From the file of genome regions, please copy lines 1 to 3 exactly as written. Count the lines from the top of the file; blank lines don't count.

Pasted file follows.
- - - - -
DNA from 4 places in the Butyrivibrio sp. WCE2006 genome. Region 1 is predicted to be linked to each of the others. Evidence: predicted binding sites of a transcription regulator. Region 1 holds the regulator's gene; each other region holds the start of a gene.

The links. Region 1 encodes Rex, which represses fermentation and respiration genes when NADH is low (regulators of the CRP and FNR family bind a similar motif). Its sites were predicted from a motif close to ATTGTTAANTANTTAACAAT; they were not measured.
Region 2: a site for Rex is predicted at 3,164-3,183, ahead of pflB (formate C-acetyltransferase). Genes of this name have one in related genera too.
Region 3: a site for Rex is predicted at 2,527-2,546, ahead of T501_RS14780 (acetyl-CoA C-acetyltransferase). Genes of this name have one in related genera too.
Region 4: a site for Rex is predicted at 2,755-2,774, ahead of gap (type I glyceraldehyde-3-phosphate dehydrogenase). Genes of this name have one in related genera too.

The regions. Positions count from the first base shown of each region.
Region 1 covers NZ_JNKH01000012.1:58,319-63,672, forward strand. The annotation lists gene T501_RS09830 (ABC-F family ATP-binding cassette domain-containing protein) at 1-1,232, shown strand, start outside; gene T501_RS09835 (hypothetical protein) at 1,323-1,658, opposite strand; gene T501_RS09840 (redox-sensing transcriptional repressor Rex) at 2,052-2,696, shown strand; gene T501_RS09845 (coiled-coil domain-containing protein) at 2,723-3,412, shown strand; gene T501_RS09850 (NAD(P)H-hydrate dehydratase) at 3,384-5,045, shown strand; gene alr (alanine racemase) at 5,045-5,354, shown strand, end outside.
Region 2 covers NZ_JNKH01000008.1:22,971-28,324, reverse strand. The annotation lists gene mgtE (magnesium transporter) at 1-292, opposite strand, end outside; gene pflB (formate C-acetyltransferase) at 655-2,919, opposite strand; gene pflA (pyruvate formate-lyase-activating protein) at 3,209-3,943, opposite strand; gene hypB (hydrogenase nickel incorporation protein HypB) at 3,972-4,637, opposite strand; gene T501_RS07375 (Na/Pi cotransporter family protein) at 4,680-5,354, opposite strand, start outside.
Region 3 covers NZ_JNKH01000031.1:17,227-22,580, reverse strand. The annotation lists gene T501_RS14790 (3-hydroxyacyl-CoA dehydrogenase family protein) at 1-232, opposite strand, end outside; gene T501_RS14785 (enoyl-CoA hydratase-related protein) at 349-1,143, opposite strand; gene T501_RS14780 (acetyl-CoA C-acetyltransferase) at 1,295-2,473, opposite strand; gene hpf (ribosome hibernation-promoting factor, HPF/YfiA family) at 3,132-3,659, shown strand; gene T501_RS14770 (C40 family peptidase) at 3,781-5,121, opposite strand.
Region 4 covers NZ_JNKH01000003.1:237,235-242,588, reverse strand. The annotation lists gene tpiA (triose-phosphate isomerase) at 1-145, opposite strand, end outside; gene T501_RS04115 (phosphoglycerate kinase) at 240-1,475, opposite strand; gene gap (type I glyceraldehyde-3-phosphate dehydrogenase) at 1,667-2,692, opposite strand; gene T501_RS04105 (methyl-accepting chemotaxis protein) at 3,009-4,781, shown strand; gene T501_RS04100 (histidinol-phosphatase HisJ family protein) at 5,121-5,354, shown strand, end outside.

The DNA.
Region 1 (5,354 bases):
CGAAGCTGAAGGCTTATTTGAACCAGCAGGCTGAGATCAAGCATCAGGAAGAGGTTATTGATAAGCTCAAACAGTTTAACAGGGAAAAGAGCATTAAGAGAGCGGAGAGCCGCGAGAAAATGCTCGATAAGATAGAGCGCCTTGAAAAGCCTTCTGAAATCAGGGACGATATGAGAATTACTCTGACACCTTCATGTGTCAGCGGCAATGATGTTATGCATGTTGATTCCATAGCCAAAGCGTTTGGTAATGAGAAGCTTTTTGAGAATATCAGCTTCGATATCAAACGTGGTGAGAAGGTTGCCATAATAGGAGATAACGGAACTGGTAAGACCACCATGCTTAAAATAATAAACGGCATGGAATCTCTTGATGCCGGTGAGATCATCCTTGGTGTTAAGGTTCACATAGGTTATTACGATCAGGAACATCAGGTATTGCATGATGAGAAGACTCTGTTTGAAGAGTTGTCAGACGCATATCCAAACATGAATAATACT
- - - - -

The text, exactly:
DNA from 4 places in the Butyrivibrio sp. WCE2006 genome. Region 1 is predicted to be linked to each of the others. Evidence: predicted binding sites of a transcription regulator. Region 1 holds the regulator's gene; each other region holds the start of a gene.

The links. Region 1 encodes Rex, which represses fermentation and respiration genes when NADH is low (regulators of the CRP and FNR family bind a similar motif). Its sites were predicted from a motif close to ATTGTTAANTANTTAACAAT; they were not measured.
Region 2: a site for Rex is predicted at 3,164-3,183, ahead of pflB (formate C-acetyltransferase). Genes of this name have one in related genera too.